By Janet McAfee
You may be familiar with the incredible ability of dogs to detect odors way beyond our human capability. Dogs are used to detect drugs and explosives in airports, they help our military in combat detect land mines, and they valiantly work in search and recovery efforts to find missing people. Service dogs give epilepsy sufferers advance notice to prepare for a seizure. Now new research shows they can play a significant role in sniffing out one of the most insidious human diseases – cancer.
Anecdotes abound of animals that sense when their owner has a serious illness. Before the medical professionals diagnosed my sister-in-law with breast cancer, their family dog Danny, suddenly began lying close by her side, a shift in behavior that was not understood at the time. During Deana’s long illness, this sweet Spaniel mix, became a constant comfort, carefully arching his body around her as she lay in her hospital bed.
Dogs may not be the only creature with this ability. Best Friends Animal Sanctuary just reported on a fluffy white cat named Leo who literally saved the life of his newly adopted owner, Barbara Bowman. The new pet loved to sit on her lap, but he began to gravitate and paw at the same area on one of her breasts. This odd behavior prompted her to schedule a mammogram which confirmed she had stage three breast cancer. Barbara believes Leo saved her life and gratefully explains, “I never would have noticed the lump if it weren’t for Leo!”
Many of these stories have a similarity in that a dog became acutely interested in a certain targeted area of their human’s body. Dina Zaphiris, a Los Angeles dog trainer and medical scent detection expert, trains dogs to smell cancer. She explains their unique connection to helping people, “Dogs and humans co-evolved, very few species have done that, and our survival depended on each other.” Dogs can smell things in parts per trillion. For example they can smell one drop of blood diluted in 20 Olympic size swimming pools.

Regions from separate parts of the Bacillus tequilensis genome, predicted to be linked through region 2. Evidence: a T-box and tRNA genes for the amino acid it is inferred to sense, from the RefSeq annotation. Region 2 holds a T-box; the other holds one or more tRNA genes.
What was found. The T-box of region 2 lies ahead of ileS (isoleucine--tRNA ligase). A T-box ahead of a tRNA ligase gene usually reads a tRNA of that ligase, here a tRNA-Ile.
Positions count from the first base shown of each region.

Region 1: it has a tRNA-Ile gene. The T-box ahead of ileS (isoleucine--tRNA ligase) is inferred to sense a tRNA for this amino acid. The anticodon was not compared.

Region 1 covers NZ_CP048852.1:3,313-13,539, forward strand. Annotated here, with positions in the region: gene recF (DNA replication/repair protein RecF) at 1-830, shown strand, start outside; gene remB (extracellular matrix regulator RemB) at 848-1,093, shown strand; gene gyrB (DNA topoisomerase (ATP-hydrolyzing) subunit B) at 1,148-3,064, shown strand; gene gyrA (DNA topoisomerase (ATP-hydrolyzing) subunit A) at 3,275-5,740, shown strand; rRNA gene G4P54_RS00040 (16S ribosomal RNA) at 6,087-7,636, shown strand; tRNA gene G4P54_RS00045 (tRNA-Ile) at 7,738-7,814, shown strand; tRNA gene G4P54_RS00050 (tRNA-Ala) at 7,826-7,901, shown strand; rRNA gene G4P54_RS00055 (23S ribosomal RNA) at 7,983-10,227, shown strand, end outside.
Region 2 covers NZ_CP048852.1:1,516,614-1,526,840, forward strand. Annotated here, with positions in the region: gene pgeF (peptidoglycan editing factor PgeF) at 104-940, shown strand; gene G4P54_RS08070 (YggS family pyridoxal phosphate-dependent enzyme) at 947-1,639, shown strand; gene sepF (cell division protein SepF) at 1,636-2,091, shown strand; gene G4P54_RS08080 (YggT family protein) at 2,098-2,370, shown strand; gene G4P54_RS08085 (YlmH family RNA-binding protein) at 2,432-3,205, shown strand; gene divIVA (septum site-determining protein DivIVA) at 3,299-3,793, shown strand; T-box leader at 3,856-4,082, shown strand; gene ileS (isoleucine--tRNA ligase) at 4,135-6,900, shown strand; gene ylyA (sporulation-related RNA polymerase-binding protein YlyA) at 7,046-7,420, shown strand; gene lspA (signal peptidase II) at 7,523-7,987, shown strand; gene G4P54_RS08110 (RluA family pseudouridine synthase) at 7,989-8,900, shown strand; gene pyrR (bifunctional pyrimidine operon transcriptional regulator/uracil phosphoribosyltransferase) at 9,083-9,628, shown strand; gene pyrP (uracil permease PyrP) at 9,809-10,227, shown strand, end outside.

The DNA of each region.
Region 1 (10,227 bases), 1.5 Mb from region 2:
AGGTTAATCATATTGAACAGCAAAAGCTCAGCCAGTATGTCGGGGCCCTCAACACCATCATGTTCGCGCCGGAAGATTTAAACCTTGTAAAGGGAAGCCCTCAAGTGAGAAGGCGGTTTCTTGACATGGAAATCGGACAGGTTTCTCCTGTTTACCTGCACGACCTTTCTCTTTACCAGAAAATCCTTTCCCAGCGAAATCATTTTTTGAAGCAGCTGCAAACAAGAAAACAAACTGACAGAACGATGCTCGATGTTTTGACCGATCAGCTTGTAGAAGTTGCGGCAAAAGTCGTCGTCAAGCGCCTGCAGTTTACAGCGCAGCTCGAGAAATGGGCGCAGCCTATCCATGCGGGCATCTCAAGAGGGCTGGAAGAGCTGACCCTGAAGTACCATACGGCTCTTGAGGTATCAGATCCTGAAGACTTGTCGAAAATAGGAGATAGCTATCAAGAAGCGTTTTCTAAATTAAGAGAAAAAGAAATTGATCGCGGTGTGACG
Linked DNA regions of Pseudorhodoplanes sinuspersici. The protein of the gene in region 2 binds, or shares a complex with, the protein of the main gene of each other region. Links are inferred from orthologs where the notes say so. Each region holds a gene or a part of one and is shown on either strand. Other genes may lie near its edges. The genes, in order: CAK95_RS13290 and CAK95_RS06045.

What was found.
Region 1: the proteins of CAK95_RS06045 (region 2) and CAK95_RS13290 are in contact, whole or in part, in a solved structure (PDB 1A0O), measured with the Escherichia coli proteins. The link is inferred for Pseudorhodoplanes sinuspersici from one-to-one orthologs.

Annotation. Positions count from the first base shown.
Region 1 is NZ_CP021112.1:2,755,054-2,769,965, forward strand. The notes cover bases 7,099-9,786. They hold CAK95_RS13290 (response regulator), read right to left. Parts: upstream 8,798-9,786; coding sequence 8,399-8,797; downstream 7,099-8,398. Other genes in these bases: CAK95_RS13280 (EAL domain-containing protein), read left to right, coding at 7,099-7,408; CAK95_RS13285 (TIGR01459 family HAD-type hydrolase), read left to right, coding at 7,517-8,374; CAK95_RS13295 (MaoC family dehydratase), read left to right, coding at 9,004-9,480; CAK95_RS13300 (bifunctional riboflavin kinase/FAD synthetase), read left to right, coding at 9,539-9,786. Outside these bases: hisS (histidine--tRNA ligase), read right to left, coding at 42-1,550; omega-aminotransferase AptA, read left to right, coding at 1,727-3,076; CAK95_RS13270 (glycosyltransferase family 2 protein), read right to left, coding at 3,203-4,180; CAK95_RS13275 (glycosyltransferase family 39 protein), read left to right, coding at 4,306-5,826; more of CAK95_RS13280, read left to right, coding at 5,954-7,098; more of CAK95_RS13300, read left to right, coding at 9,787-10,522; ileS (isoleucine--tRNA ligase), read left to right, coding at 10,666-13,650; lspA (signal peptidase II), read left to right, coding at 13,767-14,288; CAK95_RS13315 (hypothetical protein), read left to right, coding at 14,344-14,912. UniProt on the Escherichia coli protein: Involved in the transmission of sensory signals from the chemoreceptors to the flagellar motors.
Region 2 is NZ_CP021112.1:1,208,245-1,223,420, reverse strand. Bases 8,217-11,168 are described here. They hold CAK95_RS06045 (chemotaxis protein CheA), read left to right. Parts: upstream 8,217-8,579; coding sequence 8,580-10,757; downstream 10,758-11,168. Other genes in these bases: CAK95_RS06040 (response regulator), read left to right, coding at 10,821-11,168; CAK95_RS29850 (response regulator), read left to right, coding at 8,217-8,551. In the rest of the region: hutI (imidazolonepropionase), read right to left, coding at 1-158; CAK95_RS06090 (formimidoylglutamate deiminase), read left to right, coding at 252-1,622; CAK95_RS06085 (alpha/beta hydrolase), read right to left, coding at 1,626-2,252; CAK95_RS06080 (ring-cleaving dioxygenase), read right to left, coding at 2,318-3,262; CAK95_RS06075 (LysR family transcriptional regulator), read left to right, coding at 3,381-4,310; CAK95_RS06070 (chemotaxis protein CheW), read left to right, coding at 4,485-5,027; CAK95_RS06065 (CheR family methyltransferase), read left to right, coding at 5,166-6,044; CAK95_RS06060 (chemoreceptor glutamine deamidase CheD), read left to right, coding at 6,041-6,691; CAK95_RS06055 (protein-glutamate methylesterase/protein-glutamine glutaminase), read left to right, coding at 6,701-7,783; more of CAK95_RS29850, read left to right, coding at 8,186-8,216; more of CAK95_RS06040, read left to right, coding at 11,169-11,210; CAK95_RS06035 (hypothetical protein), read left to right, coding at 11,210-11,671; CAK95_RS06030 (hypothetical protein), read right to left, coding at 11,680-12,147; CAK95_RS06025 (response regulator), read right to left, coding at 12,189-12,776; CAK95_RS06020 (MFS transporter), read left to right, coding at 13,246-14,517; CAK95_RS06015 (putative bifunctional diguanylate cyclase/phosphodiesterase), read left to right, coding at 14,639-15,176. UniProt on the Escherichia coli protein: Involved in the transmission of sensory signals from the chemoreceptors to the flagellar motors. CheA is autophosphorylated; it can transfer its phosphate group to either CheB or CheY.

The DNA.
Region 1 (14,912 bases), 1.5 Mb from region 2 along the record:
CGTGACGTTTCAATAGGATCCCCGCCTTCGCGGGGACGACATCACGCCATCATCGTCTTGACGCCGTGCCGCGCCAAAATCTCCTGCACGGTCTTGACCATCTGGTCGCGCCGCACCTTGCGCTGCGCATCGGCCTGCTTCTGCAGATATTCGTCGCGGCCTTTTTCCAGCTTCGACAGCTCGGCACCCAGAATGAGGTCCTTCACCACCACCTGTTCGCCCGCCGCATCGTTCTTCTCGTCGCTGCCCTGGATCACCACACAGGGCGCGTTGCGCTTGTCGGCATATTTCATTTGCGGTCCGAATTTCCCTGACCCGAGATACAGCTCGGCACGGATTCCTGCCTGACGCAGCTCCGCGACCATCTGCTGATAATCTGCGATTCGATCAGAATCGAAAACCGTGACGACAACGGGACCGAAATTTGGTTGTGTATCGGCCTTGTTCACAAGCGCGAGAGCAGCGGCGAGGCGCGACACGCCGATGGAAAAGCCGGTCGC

Current research is underway at the University of Pennsylvania, School of Veterinary Medicine that may lead to a breakthrough using dogs to detect ovarian cancer. This cancer is the fifth leading cause of cancer related deaths in women, and currently no effective screening exists for its detection. The dogs are exposed to tissue and blood samples taken from healthy individuals and those with ovarian cancer. The dogs receive a reward when they alert on the cancer sample. One of the participating dogs, a Labrador, detected the ovarian cancer sample 100 percent of the time.
In another study, dogs were able to detect with 99 percent accuracy whether a breath sample came from a patient with lung or breast cancer. The day is coming when dogs’ scent abilities are an accepted cancer screening method. Imagine that soon doctors will be able to take breath samples during routine physical exams, and send them to a lab for testing by dogs to screen for cancer.
In one of the largest studies in world, dogs were able to detect prostate cancer by smelling urine samples with 98% accuracy. Scientists may soon ask, which is the better cancer detector – – – a laboratory or a Labrador Retriever?
Animal lovers know that a wonderful dog in your home keeps you happier and healthier. Now we are learning of yet another way these marvelous creatures save lives with their instinct, intelligence, and sensory abilities.